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Tuesday, October 21, 2008

blogging blackout until the end of the week. that's a full lid. thank you very much.

In order to catch up with life, school, and work, I'm going to be taking a bit of a break from blogging this week. Here are some links to satisfy your fetishes:

- Litfest 2008 was excellent. I hope to post more on this later.

- When 33% of Newfoundlanders vote Conservative and 25% of Saskatchewan voters cast a ballot for the NDP, but neither of these groups are represented in the House of Commons, it's pretty clear that something isn't working. Political hacks can have rhetoric-filled debates for or against electoral reform until they're red in the face, but the reality is that Canadians' votes aren't being reflected in the results and citizens are opting out of the system in droves. The status-quo isn't working.

- Stephane Dion is moving on, but the Liberal Party of Canada will need a lot more than a new leader to become a national party again.

- Alberta's Oil Sands will pollute Great Lakes, report warns. As if Ontario, Michigan, Illinois, New York, Wisconsin, and Ohio need our help polluting the Great Lakes... (h/t Solve Climate)

- The bizarre story of how Edmonton Oilers organization doesn't tolerate bloggers in their press box. More here and here.

- You can be forgiven if you didn't notice that the Fall session of the Alberta Legislature is underway, most of the important decisions get made in closed door cabinet meetings anyway...

And for anyone who's ever been part of a leader's tour...


Dunkler said...

It's enough to leave one quite bitter. Like clockwork, after elections recently - the political types come out of the woodwork and talk about electoral reform to increase turnout and create more representative parliaments. Then nothing happens, and no one talks about it until the next election.

As we saw with Ed, politicians tend to view a low turnout as a "good thing" - a sign of "no need to go vote, everything is fine". Change, I think, needs to come from the grassroots - with people talking about and demanding electoral reform outside of a campaign period. More importantly, they need to show up to vote - even if they are just going to destroy their ballot. Electoral Reform isn't sexy enough to grab headlines, and is too complicated to shove into a 5 second soundbite during the short campaign period.

Anonymous said...

Great McCain video. Hilarious.

I voted absentee for the Con cand in Avalon and it didn't seem to pay off. I'm even going to school in a Liberal riding in Ontario now! WTF? I want electoral reform.

Anonymous said...

Is there evidence that our electoral system is a signficant driver in depressing voter turnout? This is cited as a reason by everyone from Daveberta to Ed Broadbent. I would appreciate it if somebody could point me towards scholarship that proves or at least strongly suggest.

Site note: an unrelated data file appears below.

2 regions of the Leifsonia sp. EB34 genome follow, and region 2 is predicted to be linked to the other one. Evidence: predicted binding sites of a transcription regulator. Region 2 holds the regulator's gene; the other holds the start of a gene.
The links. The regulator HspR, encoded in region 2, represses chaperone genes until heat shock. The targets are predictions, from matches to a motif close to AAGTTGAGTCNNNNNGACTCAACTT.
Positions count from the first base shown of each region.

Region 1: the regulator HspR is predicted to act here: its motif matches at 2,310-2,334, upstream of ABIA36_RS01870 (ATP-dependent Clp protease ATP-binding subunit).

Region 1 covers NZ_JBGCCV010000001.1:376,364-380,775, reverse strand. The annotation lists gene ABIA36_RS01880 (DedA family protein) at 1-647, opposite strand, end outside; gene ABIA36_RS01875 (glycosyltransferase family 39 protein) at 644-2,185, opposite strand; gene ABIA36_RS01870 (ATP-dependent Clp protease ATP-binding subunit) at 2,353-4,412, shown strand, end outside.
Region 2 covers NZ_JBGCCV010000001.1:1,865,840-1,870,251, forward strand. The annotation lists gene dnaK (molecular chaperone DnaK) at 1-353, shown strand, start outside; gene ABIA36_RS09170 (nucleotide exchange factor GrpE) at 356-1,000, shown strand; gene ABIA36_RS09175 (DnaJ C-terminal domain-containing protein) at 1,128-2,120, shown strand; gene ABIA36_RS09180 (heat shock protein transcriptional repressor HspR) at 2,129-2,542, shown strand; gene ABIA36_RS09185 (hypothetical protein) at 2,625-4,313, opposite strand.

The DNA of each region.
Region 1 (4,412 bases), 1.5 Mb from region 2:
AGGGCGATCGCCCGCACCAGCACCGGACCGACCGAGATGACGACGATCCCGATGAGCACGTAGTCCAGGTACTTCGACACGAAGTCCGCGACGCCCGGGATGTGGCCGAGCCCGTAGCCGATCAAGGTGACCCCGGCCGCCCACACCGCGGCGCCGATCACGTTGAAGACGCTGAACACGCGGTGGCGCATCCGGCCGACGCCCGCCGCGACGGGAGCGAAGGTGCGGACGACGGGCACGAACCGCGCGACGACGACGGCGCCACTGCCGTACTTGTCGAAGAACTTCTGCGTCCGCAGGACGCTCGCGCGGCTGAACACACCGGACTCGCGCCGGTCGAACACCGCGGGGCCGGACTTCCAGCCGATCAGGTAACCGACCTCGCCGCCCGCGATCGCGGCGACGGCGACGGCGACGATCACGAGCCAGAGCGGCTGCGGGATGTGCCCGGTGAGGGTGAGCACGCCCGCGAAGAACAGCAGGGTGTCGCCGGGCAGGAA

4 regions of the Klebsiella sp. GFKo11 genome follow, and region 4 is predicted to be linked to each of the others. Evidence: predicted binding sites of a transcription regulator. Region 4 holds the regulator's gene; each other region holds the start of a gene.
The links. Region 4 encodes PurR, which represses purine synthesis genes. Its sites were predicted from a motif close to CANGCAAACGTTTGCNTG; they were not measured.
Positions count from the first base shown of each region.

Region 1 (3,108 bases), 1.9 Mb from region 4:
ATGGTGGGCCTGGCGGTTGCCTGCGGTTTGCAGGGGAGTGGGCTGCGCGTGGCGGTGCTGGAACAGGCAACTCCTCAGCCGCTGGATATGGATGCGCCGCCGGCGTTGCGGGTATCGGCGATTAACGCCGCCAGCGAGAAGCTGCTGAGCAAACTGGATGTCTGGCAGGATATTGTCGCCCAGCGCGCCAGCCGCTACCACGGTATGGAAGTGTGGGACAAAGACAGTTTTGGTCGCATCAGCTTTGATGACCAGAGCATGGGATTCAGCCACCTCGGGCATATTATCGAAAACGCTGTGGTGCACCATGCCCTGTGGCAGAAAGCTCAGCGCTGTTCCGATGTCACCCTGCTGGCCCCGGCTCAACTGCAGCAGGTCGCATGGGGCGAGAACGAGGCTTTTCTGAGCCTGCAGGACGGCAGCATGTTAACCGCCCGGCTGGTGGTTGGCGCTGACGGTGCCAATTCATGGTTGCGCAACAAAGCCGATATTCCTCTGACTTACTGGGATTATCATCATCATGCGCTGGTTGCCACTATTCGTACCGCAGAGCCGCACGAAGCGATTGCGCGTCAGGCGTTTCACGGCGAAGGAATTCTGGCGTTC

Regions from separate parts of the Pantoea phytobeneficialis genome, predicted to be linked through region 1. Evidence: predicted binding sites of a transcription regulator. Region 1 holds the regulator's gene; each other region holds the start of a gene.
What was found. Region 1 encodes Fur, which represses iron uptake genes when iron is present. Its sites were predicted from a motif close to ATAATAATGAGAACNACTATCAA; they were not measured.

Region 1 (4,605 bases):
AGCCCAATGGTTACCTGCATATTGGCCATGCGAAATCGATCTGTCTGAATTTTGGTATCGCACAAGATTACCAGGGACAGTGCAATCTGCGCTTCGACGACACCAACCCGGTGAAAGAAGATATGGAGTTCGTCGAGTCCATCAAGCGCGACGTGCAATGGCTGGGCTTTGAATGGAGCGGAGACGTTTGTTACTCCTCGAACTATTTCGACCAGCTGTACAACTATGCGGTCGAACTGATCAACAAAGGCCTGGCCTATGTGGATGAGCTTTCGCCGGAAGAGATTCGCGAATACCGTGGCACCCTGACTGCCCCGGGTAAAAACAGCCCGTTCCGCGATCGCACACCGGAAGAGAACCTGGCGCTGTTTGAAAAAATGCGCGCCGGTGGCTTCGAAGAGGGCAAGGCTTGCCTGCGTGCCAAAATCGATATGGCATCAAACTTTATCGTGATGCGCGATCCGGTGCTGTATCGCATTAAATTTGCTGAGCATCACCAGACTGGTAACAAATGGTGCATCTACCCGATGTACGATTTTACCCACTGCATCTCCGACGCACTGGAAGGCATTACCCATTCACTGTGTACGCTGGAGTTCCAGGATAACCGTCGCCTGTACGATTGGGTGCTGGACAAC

From anecdotal evidence, I'd say that for most people who don't vote a FPTP system ranks far behind a lack of interest, or a disillusionment with all the parties and leaders, if it even registers at all, as a reason for not participating.

daveberta said...

Alex: I believe that there are many things driving the drop in voter turnout. I would argue that to many Canadians, the electoral politics of the nation have become irrelevant to them. There could be a never ending debate over why this is and why is causing it, but the disconnect needs to be addressed.

In terms of electoral reform, this would be an issue for me even if there were 100% voter turnout. Say if 100% of Newfoundland voters turned out to voter and the 33% still voted Conservative, there still remains a problem if their votes do not translate into any representation.

Anonymous said...

Why is everyone entitled to customized represenation? Democracy is about the will of the majority. 33% of Newfoundlanders is not a majority, either in the province as a whole or in any one riding. Hence those folks get left out in the cold.

It's not the end of the world. It will convince them to work harder on future campaigns or to perhaps question their provincial leader, Premier Danny Williams, who was a driving force in having the Federal equivalent to his own party shut out in that province.

The idea that removing local representation if favour of generic political party slates is a terrible one. If anything, our system needs more of an emphasis on local politics. We need more independent MPs and more party-based MPSs who insist on free votes. The sooner we can get to a free voting system, the more likely it is that people will feel directly represented.

daveberta said...

"Democracy is about the will of the majority. 33% of Newfoundlanders is not a majority, either in the province as a whole or in any one riding. Hence those folks get left out in the cold."

No party earned a majority of votes in Newfoundland. The Liberals recieved 46%, the PCs 33%, and the NDP 16%.